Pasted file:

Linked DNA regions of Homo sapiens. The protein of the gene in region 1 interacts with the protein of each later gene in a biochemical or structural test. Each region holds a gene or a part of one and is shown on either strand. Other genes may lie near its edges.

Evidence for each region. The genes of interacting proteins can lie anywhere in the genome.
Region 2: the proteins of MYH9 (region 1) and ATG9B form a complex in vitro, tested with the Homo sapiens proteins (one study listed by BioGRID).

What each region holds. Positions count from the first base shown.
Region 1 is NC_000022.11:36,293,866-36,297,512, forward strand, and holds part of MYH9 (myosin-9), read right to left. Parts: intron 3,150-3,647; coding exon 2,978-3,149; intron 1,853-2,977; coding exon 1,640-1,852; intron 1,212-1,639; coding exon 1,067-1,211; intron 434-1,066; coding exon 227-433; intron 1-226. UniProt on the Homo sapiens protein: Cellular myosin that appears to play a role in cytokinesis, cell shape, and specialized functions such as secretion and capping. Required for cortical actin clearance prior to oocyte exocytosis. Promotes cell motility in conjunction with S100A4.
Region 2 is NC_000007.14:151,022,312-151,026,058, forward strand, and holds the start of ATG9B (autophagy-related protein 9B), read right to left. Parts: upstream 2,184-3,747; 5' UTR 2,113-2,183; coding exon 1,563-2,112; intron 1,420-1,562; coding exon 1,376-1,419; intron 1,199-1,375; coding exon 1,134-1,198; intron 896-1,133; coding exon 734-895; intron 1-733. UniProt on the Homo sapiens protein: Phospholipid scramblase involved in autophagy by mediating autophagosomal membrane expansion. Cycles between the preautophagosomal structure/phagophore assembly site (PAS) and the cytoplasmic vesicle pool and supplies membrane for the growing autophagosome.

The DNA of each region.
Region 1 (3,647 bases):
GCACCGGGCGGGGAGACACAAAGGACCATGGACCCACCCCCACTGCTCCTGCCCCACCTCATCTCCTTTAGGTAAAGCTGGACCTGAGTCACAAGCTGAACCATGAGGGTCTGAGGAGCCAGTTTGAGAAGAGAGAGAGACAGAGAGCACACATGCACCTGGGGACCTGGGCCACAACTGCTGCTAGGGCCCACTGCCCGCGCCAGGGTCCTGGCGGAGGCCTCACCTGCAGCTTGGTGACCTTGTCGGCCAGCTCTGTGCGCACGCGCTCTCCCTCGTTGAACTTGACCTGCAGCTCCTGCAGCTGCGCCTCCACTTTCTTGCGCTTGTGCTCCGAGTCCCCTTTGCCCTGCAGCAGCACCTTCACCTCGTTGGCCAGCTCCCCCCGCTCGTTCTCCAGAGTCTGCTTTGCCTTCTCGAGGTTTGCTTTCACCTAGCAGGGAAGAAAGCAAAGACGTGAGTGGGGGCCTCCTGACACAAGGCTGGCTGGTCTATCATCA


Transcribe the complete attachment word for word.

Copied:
Linked DNA regions of Homo sapiens. The protein of the gene in region 1 interacts with the protein of each later gene in a biochemical or structural test. Each region holds a gene or a part of one and is shown on either strand. Other genes may lie near its edges.

Evidence for each region. The genes of interacting proteins can lie anywhere in the genome.
Region 2: the proteins of MYH9 (region 1) and ATG9B form a complex in vitro, tested with the Homo sapiens proteins (one study listed by BioGRID).

What each region holds. Positions count from the first base shown.
Region 1 is NC_000022.11:36,293,866-36,297,512, forward strand, and holds part of MYH9 (myosin-9), read right to left. Parts: intron 3,150-3,647; coding exon 2,978-3,149; intron 1,853-2,977; coding exon 1,640-1,852; intron 1,212-1,639; coding exon 1,067-1,211; intron 434-1,066; coding exon 227-433; intron 1-226. UniProt on the Homo sapiens protein: Cellular myosin that appears to play a role in cytokinesis, cell shape, and specialized functions such as secretion and capping. Required for cortical actin clearance prior to oocyte exocytosis. Promotes cell motility in conjunction with S100A4.
Region 2 is NC_000007.14:151,022,312-151,026,058, forward strand, and holds the start of ATG9B (autophagy-related protein 9B), read right to left. Parts: upstream 2,184-3,747; 5' UTR 2,113-2,183; coding exon 1,563-2,112; intron 1,420-1,562; coding exon 1,376-1,419; intron 1,199-1,375; coding exon 1,134-1,198; intron 896-1,133; coding exon 734-895; intron 1-733. UniProt on the Homo sapiens protein: Phospholipid scramblase involved in autophagy by mediating autophagosomal membrane expansion. Cycles between the preautophagosomal structure/phagophore assembly site (PAS) and the cytoplasmic vesicle pool and supplies membrane for the growing autophagosome.

The DNA of each region.
Region 1 (3,647 bases):
GCACCGGGCGGGGAGACACAAAGGACCATGGACCCACCCCCACTGCTCCTGCCCCACCTCATCTCCTTTAGGTAAAGCTGGACCTGAGTCACAAGCTGAACCATGAGGGTCTGAGGAGCCAGTTTGAGAAGAGAGAGAGACAGAGAGCACACATGCACCTGGGGACCTGGGCCACAACTGCTGCTAGGGCCCACTGCCCGCGCCAGGGTCCTGGCGGAGGCCTCACCTGCAGCTTGGTGACCTTGTCGGCCAGCTCTGTGCGCACGCGCTCTCCCTCGTTGAACTTGACCTGCAGCTCCTGCAGCTGCGCCTCCACTTTCTTGCGCTTGTGCTCCGAGTCCCCTTTGCCCTGCAGCAGCACCTTCACCTCGTTGGCCAGCTCCCCCCGCTCGTTCTCCAGAGTCTGCTTTGCCTTCTCGAGGTTTGCTTTCACCTAGCAGGGAAGAAAGCAAAGACGTGAGTGGGGGCCTCCTGACACAAGGCTGGCTGGTCTATCATCA